ping in his trot to greet him heartily. " Oh,
Uncle Will, the vision that I've had to-night,
through lodging you ! Oh, Uncle Will, the ob-
ligations that you've laid me under by your
coming, my good friend ! "

Before Will Fern could make the least reply,
a band of music burst into the room, attended
by a flock of neighbours, screaming " A Happy
New Year, Meg ! " "A Happy Wedding ! "
" Many of 'em ! " and other fragmentary good
wishes of that sort. The Drum (who was a pri-
vate friend of Trotty's) then stepped forward,
and said :

" Trotty Veck, my boy ! It's got about that
your daughter is going to be married to-n:orrow.
There an't a soul that knows you that don't wish
you well, or that knows her and don't wish her
well. Or that knows you both, and don't wish
you both all the happiness the New Year can

bring. And here we are to play it in and dance
it in accordingly."

Which was received with a general shout.
The Drum was rather drunk, by-the-bye ; but,
never mind.

"What a happiness it is, I'm sure," said
Trotty, " to be so esteemed ! How kind and
neighbourly you are ! It's all along of my dear
daughter. She deserves it ! "

They were ready for a dance in half a second
(Meg and Richard at the top) ; and the Drum
was on the very brink of leathering away with
all his power ; when a combination of prodigious
sounds was heard outside, and a good-humouretl
comely woman of some fifty years of age, or
thereabouts, came running in, attended by a
man bearing a stone pitcher of terrific size, and
closely followed by the marrow-bones and
cleavers, and the bells ; not the Bells, but a port-
able collection, on a frame. ^ '

Trotty said, " It's Mrs. Chickenstalker ! "
And sat down and beat his knees again.

" Married, and not tell me, Meg ! " cried th'c
good woman. " Never ! I couldn't rest on the
last night of the Old Year without coming to
wish you joy. I couldn't have done it, Meg.
Not if I had been bedridden. So here I am ;
and, as it's New Year's Eve, and the Eve of
your wedding too, my dear, I had a little flip
made, and brought it with me."

Mrs. Chickenstalker's notion of a little flip did
honour to her character. The pitcher steamed
and smoked and reeked like a volcano ; and the
man who had carried it was faint.

" Mrs. Tugby ! " said Trotty, who had been
going round and round her in an ecstasy — " I
should ssiy, Chickenstalker — Bless your heart and
soul ! A happy New Year, and many of 'em !
Mrs. Tugby," said Trotty when he had saluted
her — " I should say, Chickenstalker — This is
William Fern and Lilian."

The worthy dame, to his surprise, turned
very pale and very red.

" Not Lilian Fern whose mother died in Dor-
setshire ! " said she.

Her uncle answered, "Yes," and meeting
hastily, they exchanged some hurried words
together ; of which the upshot was, that Mrs.
Chickenstalker shook him by both hands ;
saluted Trotty on his cheek again of her own
free-will ; and took the child to her capacious

" \W\\\ Fern ! " said Trotty, pulling on his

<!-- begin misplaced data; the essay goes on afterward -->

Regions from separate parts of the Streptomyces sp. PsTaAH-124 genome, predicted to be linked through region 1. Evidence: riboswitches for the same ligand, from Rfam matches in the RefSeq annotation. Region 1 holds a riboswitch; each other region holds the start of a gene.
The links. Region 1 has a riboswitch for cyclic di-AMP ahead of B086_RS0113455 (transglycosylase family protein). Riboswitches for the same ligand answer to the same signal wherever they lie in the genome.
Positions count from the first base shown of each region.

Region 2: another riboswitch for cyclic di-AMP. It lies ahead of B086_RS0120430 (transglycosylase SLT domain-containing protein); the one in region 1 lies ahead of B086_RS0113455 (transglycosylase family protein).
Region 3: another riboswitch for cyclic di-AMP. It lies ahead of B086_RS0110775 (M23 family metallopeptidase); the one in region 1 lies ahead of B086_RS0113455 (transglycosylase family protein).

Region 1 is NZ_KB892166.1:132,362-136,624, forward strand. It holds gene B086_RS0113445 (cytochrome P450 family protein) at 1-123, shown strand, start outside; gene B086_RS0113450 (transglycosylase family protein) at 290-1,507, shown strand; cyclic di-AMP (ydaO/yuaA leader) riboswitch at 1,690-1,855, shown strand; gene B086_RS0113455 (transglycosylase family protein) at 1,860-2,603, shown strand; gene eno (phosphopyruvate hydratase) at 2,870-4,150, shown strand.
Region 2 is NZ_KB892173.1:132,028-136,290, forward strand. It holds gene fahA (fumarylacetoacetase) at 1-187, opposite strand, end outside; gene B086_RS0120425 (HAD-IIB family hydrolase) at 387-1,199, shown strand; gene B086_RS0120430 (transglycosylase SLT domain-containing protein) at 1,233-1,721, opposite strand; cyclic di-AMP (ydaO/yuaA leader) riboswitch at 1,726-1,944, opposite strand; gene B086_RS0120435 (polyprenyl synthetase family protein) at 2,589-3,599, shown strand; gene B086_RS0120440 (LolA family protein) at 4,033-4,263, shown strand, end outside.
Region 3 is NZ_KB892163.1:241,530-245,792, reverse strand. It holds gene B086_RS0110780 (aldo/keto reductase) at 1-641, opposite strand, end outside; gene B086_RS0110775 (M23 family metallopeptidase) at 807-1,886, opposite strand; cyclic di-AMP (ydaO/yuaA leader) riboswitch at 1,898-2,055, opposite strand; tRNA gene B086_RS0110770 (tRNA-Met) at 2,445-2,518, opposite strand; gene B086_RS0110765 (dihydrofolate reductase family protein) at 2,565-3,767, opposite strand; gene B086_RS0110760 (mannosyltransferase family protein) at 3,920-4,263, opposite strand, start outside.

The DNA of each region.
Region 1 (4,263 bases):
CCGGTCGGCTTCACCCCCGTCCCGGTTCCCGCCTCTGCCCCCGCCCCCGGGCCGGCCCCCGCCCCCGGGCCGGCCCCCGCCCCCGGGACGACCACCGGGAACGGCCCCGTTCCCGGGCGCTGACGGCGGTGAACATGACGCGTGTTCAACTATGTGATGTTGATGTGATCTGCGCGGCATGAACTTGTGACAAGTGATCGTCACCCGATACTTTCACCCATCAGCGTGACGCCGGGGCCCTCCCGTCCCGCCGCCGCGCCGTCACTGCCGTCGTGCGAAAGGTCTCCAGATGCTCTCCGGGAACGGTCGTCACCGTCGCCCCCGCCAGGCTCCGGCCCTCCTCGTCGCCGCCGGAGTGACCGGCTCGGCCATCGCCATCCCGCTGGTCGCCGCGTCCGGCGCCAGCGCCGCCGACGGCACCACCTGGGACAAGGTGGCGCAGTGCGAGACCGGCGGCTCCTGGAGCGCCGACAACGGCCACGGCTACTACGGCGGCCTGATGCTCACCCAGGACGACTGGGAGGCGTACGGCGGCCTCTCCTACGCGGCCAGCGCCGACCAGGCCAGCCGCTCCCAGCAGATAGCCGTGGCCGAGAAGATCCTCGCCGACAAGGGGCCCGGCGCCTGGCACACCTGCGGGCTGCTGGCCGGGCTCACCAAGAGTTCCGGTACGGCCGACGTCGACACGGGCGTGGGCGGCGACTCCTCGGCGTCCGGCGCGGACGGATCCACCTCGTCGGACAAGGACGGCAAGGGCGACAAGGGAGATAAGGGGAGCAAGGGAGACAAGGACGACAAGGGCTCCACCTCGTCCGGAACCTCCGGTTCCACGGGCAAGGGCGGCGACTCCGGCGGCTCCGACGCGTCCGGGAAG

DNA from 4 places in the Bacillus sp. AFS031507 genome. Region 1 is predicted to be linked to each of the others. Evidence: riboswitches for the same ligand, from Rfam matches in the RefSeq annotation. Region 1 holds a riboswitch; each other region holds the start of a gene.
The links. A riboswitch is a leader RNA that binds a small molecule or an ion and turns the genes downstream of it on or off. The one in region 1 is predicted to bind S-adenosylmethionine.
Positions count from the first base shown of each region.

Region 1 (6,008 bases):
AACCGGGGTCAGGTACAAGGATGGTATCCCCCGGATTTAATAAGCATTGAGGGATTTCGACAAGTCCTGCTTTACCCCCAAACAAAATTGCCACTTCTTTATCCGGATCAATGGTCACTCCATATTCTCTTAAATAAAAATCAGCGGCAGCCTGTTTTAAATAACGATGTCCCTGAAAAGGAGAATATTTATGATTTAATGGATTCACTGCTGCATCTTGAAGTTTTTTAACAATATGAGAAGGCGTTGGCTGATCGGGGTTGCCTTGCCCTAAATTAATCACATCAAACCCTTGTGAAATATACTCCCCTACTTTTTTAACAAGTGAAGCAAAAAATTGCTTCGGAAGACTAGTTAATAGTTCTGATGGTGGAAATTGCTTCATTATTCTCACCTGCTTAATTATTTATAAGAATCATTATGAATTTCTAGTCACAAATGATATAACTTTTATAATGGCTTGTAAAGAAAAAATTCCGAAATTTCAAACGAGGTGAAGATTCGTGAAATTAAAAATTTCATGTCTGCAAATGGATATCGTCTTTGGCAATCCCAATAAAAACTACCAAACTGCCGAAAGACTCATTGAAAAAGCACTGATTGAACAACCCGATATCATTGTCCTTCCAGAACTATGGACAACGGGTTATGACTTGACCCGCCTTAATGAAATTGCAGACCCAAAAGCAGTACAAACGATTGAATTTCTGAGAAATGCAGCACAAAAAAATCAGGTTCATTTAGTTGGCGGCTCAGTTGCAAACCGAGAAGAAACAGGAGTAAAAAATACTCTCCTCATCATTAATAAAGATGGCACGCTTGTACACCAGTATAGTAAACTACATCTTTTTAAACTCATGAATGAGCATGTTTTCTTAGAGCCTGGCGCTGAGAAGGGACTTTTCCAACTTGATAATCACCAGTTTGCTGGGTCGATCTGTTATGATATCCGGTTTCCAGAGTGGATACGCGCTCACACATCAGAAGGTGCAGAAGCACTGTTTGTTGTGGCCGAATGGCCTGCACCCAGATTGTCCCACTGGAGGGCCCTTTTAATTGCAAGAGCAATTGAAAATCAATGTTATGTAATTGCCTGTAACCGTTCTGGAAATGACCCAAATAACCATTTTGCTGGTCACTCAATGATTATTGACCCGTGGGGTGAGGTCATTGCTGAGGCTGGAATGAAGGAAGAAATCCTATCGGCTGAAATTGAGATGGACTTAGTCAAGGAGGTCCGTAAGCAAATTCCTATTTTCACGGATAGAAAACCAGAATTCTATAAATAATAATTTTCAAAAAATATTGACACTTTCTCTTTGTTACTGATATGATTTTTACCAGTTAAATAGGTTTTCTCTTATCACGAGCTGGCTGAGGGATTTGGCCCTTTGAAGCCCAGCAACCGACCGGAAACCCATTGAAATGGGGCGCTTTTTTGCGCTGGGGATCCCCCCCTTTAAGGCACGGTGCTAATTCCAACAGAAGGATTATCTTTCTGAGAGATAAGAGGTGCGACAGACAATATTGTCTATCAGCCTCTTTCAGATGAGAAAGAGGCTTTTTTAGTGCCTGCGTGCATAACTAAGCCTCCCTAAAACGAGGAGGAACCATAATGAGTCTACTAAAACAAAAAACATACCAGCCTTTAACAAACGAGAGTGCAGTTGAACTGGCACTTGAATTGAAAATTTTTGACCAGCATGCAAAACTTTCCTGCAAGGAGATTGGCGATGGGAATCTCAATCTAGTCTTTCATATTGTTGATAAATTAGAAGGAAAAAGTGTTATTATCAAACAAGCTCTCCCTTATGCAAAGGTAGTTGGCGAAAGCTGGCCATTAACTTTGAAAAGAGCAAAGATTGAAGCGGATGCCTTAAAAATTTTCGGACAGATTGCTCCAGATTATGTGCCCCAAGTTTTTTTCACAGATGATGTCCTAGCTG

right-hand muffler. "Not the friend that you
was hoping to find ? "

" Ay ! " returned Will, putting a hand on each
of Trotty's shoulders. " And like to prove



a'most as good a friend, if that can be, as one I

" Oh ! " -said Trotty. " Please to play up
there. Will you have the goodness ? "

To the music of the band, the bells, the mar-
row-bones and cleavers, all at once ; and while
The Chimes were yet in lusty operation out of
doors ; Trotty making Meg and Richard second
couple, led off Mrs. Chickenstalker down the
dance, and danced it in a step unknown before
or since ; founded on his own peculiar trot.

Had Trotty dreamed ? Or, are his joys and
sorrows, and the actors in them, but a dream ;

himself a dream ; the teller of this tale a
dreamer, waking but now ? If it be so, O listener,
dear to him in all his visions, try to bear in
mind the stern realities from which these sha-
dows come ; and in your sphere — none is too
wide and none too limited for such an end —
endeavour to correct, improve, and soften them.
So may the New Year be a happy one to you,
happy to many more whose happiness depends
on you ! So may each year be happier than
the last, and not the meanest of our brethren or
sisterhood debarred their rightful share in what
our Great Creator formed them to enjoy.




CHlkP THE FIRST. 1 to know, I hope ? The kettle began it, full

Tfive minutes by the little waxy-faced Dutch clock

HE kettle began it ! Don't tell me what ' in the corner, before the Cricket uttered a chirp.

Mrs. Peerybingle said. I know better, i As if the clock hadn't finished striking, and

Mrs. Peerybmgle may leave it on record to the i the convulsive little Hay-maker at the top of it,

end of tmie that she couldn't say which of them I jerking away right and left with a scythe in front

began it ; but, I say the kettle did. I ought > of a Moorish Palace, hadn't mowed down half



an acre of imaginary grass before the Cricket
joined in at all !

Why, I am not naturally j^ositive. Every one
knows that I wouldn't set my own opinion
against the opinion of Mrs. Peerybingle, unless
I were quite sure, on any account whatever.
Nothing should induce me. But, this is a ques-
tion of fact. And the fact is, that the kettle
began it at least five minutes before the Cricket
gave any sign of being in existence. Contradict
me, and I'll say ten.

Let me narrate exactly how it happened. I
should have proceeded to do so, in my very first
Avord, but for this plain consideration — if I am
to tell a story I must begin at the beginning ;
and how is it possible to begin at the beginning
without beginning at the kettle ?

It appeared as if there were a sort of match,
or trial of skill, you must understand, between
the kettle and the Cricket. And this is what
led to it, and how it came about.

Mrs. Peerybingle, going out into the raw twi-
light, and clicking over the wet stones in a pair
of pattens that worked innumerable rough im-
pressions of the first proposition in Euclid all
about the yard — Mrs. Peerybingle filled the
kettle at the water-butt. Presently returning,